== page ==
LOS ANGELES (CBSLA) — A woman has become the first person in Los Angeles County to die of COVID-19, health officials announced Wednesday.
The patient, a woman over the age of 60, was not a local resident. She had recently been on a long flight layover in South Korea, had traveled extensively and was visiting someone in L.A. County when she became sick, L.A. County Public Health Director Dr. Barbara Ferrer said at a Wednesday afternoon news conference.
In a phone interview with KCAL9, Mayor Eric Garcetti said the city is in a critical time period for being able to push back on the continued spread of the virus.
“I believe in this city strongly — whether it’s through fires or earthquakes — this is a very resilient city, but unlike the recent fires, the first responders aren’t just the professionals who work in government, they’re all of us,” he said. “And right now is a critical period for us that, literally what we do… that can help push out the cases to a number of days or even weeks.”
Garcetti also said that Gov. Gavin Newsom would be issuing guidance to local communities over the cancellation or postponement of upcoming large-scale events.
The number of positive coronavirus cases in L.A. County now stands at 27, including three out of the city of Long Beach.
Of the 27, six new cases were confirmed Wednesday. Two of those six patients are hospitalized. One of those hospitalized patients is believed to have acquired the disease through community spread, only the second such case in L.A. County.
“We have one resident with no known travel or close-contact exposure, who we presume is our second case of community-acquired infection,” Ferrer told reporters.
Another of the six new patients is a local resident who got infected after traveling to a religious conference in another state and was in close contact with an infected person there, Ferrer said. Yet another patient is an L.A. County resident who returned home ill after traveling to France.
Ferrer said that the health department was not yet at the point where it was asking for the cancellation of large events, such as the mass ban that the city of San Francisco issued on all gatherings over 1,000 people.
“More social distancing could mean going to spectator-free sporting events,” Ferrer said. “It can certainly mean cancelling large events through L.A. County. And while we’re not there yet, we do need to get prepared for the eventuality that we will see many more cases, and because of that, we will need to do a lot more social distancing.”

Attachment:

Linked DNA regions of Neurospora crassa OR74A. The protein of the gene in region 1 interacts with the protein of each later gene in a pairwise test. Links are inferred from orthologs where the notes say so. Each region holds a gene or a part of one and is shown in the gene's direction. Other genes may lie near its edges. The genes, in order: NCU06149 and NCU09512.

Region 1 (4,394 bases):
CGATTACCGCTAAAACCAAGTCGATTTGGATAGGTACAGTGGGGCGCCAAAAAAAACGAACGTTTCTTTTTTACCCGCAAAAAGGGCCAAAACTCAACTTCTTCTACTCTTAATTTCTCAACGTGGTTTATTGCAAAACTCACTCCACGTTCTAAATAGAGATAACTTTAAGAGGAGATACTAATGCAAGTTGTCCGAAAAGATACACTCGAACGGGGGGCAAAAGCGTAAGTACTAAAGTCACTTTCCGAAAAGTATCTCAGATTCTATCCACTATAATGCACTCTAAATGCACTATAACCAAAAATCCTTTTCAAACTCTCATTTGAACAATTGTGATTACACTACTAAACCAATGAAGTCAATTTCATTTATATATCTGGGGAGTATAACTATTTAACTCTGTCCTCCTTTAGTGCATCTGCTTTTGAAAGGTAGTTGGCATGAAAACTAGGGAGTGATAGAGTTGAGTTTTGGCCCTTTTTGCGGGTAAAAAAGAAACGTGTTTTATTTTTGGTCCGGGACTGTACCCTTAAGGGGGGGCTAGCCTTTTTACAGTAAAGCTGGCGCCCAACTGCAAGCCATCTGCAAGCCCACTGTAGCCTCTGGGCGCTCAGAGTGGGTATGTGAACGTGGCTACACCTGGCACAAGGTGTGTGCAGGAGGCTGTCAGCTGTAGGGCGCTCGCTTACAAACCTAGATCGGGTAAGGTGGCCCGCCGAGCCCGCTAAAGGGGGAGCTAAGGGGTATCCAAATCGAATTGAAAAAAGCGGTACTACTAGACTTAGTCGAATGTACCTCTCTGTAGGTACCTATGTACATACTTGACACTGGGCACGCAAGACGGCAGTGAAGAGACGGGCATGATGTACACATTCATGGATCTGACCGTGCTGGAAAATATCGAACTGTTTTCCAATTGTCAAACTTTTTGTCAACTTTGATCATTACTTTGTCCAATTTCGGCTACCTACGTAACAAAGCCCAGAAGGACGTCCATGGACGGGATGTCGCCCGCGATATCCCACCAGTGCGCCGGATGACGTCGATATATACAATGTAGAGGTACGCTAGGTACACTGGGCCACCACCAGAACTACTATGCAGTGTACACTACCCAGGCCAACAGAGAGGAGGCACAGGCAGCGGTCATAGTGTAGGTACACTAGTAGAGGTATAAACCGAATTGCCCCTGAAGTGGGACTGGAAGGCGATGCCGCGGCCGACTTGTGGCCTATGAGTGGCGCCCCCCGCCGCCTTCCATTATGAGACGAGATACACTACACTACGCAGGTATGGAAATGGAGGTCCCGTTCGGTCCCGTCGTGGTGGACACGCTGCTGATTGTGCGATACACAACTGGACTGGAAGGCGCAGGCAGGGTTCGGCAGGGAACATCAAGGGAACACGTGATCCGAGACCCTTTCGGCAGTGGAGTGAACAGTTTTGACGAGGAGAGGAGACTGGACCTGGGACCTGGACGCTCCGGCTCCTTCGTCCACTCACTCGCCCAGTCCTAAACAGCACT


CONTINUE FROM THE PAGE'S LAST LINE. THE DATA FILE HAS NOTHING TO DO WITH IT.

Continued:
Ferrer said the agency is saddened by its first death.
“We want everyone to understand COVID-19 can cause serious illness, particularly for people who are elderly and people who have underlying health conditions and pregnant women,” Ferrer said.
Ferrer said that in the absence of a vaccine, social distancing is the best tool to slow down the spread of this infectious disease.
“It is also really important if you’re a person who is older, and you have underlying health conditions, or you have a serious immune compromised system, or you’re a pregnant woman, or you’re just aging: this is the time to avoid all non-essential travel,” Ferrer said. “This is the time to stop going to events where there are large groups of people gathering.”
On Wednesday night, Ventura County reported a presumptive case of coronavirus, the second in the county if confirmed by the CDC.
According to Ventura County health officials, the patient recently returned from a trip to Italy, became symptomatic and sought medical attention. After being tested in Los Angeles County, the patient returned home to Ventura County and was currently quarantined at home. The case is considered presumptive until confirmed by the CDC.
Ventura County health officials said there have been no confirmed cases of person-to-person transmission in the county.
According to the U.S. Centers for Disease Control and Prevention, COVID-19 is spread from person-to-person through close contact, usually within 6 feet, and mainly via respiratory droplets when an infected person coughs or sneezes.
Symptoms include fever, cough and shortness of breath. People are likely most contagious when they are most symptomatic. Coronavirus can also be spread by touching contaminated surfaces and then touching your mouth, nose and eyes.